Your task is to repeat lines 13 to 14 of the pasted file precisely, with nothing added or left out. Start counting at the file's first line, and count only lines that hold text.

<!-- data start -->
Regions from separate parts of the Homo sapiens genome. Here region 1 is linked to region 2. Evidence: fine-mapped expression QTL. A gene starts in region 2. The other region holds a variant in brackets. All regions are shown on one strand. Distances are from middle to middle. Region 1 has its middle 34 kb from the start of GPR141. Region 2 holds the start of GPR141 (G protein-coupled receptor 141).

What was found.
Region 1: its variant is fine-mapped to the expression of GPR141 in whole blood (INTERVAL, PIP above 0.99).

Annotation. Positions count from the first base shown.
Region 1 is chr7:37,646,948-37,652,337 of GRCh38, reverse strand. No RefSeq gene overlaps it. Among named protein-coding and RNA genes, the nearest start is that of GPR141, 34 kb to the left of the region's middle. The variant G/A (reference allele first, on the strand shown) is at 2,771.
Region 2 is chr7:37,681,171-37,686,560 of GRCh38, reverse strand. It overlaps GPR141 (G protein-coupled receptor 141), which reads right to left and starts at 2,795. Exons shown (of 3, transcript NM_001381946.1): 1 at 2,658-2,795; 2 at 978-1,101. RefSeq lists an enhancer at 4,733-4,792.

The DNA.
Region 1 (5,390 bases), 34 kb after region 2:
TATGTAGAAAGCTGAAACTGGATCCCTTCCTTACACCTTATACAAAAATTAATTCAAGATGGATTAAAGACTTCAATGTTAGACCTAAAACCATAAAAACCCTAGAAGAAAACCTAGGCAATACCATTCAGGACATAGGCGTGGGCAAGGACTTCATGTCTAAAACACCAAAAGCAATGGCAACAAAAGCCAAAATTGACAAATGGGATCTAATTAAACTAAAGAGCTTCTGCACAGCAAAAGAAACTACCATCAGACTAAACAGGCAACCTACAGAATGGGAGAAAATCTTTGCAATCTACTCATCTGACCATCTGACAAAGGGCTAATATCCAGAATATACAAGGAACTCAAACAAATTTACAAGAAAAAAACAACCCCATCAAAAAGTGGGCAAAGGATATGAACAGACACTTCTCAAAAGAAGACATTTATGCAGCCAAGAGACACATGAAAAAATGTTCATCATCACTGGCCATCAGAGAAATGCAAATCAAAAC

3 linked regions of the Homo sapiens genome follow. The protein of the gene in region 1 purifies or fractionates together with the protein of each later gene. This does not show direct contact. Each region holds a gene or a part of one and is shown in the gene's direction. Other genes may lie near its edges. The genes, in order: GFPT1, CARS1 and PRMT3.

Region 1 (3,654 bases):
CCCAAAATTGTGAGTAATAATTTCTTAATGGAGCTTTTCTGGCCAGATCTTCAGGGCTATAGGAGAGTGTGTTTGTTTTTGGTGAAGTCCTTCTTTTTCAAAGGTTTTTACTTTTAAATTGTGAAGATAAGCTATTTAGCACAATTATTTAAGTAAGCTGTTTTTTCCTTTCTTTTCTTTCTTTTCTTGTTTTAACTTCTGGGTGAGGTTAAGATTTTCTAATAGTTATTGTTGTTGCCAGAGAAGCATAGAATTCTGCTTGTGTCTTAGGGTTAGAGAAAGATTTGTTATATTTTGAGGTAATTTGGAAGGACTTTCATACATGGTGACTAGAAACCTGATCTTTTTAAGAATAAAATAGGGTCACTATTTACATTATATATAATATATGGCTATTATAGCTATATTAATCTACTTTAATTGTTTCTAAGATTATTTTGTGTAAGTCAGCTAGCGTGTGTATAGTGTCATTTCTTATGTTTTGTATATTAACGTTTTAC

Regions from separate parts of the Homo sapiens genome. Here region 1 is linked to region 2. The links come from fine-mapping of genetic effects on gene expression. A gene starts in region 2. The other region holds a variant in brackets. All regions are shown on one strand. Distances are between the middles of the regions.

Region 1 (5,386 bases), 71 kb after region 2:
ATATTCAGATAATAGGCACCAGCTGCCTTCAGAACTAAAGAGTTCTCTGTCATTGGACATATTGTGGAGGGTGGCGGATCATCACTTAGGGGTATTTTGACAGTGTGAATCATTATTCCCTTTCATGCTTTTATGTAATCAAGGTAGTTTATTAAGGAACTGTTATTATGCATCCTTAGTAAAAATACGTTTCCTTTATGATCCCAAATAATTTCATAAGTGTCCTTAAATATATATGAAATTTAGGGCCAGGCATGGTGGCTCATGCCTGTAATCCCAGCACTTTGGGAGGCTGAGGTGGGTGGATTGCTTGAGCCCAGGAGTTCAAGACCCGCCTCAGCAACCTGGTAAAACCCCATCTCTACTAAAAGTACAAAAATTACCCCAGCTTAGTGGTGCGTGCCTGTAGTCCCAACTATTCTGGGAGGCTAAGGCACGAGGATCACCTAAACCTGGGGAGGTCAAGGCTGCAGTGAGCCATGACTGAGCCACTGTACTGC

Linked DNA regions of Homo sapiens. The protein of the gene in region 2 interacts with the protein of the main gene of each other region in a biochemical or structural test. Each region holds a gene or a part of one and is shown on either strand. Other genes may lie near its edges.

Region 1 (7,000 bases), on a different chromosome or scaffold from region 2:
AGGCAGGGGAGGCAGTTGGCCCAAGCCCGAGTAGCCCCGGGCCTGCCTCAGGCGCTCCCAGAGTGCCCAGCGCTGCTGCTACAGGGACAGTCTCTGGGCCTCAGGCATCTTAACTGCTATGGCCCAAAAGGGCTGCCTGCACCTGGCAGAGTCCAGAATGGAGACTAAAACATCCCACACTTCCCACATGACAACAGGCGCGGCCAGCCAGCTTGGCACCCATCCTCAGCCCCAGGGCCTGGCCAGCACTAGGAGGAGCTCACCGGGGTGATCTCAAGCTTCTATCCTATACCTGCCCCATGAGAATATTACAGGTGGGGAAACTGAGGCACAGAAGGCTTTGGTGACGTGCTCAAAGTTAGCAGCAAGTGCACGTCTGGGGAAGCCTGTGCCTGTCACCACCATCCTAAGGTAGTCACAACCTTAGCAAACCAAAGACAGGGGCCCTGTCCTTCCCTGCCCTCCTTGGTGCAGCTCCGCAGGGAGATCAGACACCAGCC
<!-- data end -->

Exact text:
Regions from separate parts of the Homo sapiens genome. Here region 1 is linked to region 2. The links come from fine-mapping of genetic effects on gene expression. A gene starts in region 2. The other region holds a variant in brackets. All regions are shown on one strand. Distances are between the middles of the regions.

Region 1 (5,386 bases), 71 kb after region 2: